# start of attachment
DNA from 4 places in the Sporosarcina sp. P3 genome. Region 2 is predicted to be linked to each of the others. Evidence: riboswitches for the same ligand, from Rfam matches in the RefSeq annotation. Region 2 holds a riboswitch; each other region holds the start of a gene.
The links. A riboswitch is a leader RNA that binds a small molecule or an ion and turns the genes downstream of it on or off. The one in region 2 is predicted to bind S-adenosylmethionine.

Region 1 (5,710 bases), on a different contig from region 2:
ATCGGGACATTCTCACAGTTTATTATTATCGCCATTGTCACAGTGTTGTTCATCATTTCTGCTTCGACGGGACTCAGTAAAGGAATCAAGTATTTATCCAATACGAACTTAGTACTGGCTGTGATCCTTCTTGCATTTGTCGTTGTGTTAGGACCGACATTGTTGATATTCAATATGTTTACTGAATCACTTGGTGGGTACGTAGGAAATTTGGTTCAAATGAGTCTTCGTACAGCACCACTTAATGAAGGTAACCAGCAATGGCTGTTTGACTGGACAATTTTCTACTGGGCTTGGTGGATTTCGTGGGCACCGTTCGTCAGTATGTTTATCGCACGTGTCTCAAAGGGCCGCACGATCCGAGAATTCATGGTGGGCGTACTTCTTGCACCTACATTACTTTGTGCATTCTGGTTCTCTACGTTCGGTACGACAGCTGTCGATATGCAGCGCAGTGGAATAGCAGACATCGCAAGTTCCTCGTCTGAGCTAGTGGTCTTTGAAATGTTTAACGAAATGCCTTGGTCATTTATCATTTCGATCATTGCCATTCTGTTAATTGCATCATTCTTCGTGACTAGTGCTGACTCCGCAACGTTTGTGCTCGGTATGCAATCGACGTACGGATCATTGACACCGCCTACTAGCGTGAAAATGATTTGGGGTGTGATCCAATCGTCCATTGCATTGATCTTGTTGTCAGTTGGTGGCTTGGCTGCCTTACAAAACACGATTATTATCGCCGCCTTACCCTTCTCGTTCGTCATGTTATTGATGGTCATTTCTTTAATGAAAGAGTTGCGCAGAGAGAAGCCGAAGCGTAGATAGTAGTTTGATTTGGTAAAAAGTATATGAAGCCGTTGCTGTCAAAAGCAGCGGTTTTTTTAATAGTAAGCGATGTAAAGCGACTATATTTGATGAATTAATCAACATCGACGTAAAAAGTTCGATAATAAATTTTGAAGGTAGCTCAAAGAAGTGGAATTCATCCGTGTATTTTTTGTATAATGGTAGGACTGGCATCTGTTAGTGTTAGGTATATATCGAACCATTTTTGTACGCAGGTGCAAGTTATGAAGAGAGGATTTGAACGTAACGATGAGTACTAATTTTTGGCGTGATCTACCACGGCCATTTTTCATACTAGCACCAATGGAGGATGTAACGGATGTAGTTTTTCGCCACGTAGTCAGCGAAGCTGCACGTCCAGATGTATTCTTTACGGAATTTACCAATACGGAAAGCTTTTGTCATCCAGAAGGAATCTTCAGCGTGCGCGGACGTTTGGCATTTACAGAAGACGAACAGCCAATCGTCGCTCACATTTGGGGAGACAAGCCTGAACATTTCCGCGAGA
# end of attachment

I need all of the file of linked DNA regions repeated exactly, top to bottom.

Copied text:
DNA from 4 places in the Sporosarcina sp. P3 genome. Region 2 is predicted to be linked to each of the others. Evidence: riboswitches for the same ligand, from Rfam matches in the RefSeq annotation. Region 2 holds a riboswitch; each other region holds the start of a gene.
The links. A riboswitch is a leader RNA that binds a small molecule or an ion and turns the genes downstream of it on or off. The one in region 2 is predicted to bind S-adenosylmethionine.

Region 1 (5,710 bases), on a different contig from region 2:
ATCGGGACATTCTCACAGTTTATTATTATCGCCATTGTCACAGTGTTGTTCATCATTTCTGCTTCGACGGGACTCAGTAAAGGAATCAAGTATTTATCCAATACGAACTTAGTACTGGCTGTGATCCTTCTTGCATTTGTCGTTGTGTTAGGACCGACATTGTTGATATTCAATATGTTTACTGAATCACTTGGTGGGTACGTAGGAAATTTGGTTCAAATGAGTCTTCGTACAGCACCACTTAATGAAGGTAACCAGCAATGGCTGTTTGACTGGACAATTTTCTACTGGGCTTGGTGGATTTCGTGGGCACCGTTCGTCAGTATGTTTATCGCACGTGTCTCAAAGGGCCGCACGATCCGAGAATTCATGGTGGGCGTACTTCTTGCACCTACATTACTTTGTGCATTCTGGTTCTCTACGTTCGGTACGACAGCTGTCGATATGCAGCGCAGTGGAATAGCAGACATCGCAAGTTCCTCGTCTGAGCTAGTGGTCTTTGAAATGTTTAACGAAATGCCTTGGTCATTTATCATTTCGATCATTGCCATTCTGTTAATTGCATCATTCTTCGTGACTAGTGCTGACTCCGCAACGTTTGTGCTCGGTATGCAATCGACGTACGGATCATTGACACCGCCTACTAGCGTGAAAATGATTTGGGGTGTGATCCAATCGTCCATTGCATTGATCTTGTTGTCAGTTGGTGGCTTGGCTGCCTTACAAAACACGATTATTATCGCCGCCTTACCCTTCTCGTTCGTCATGTTATTGATGGTCATTTCTTTAATGAAAGAGTTGCGCAGAGAGAAGCCGAAGCGTAGATAGTAGTTTGATTTGGTAAAAAGTATATGAAGCCGTTGCTGTCAAAAGCAGCGGTTTTTTTAATAGTAAGCGATGTAAAGCGACTATATTTGATGAATTAATCAACATCGACGTAAAAAGTTCGATAATAAATTTTGAAGGTAGCTCAAAGAAGTGGAATTCATCCGTGTATTTTTTGTATAATGGTAGGACTGGCATCTGTTAGTGTTAGGTATATATCGAACCATTTTTGTACGCAGGTGCAAGTTATGAAGAGAGGATTTGAACGTAACGATGAGTACTAATTTTTGGCGTGATCTACCACGGCCATTTTTCATACTAGCACCAATGGAGGATGTAACGGATGTAGTTTTTCGCCACGTAGTCAGCGAAGCTGCACGTCCAGATGTATTCTTTACGGAATTTACCAATACGGAAAGCTTTTGTCATCCAGAAGGAATCTTCAGCGTGCGCGGACGTTTGGCATTTACAGAAGACGAACAGCCAATCGTCGCTCACATTTGGGGAGACAAGCCTGAACATTTCCGCGAGA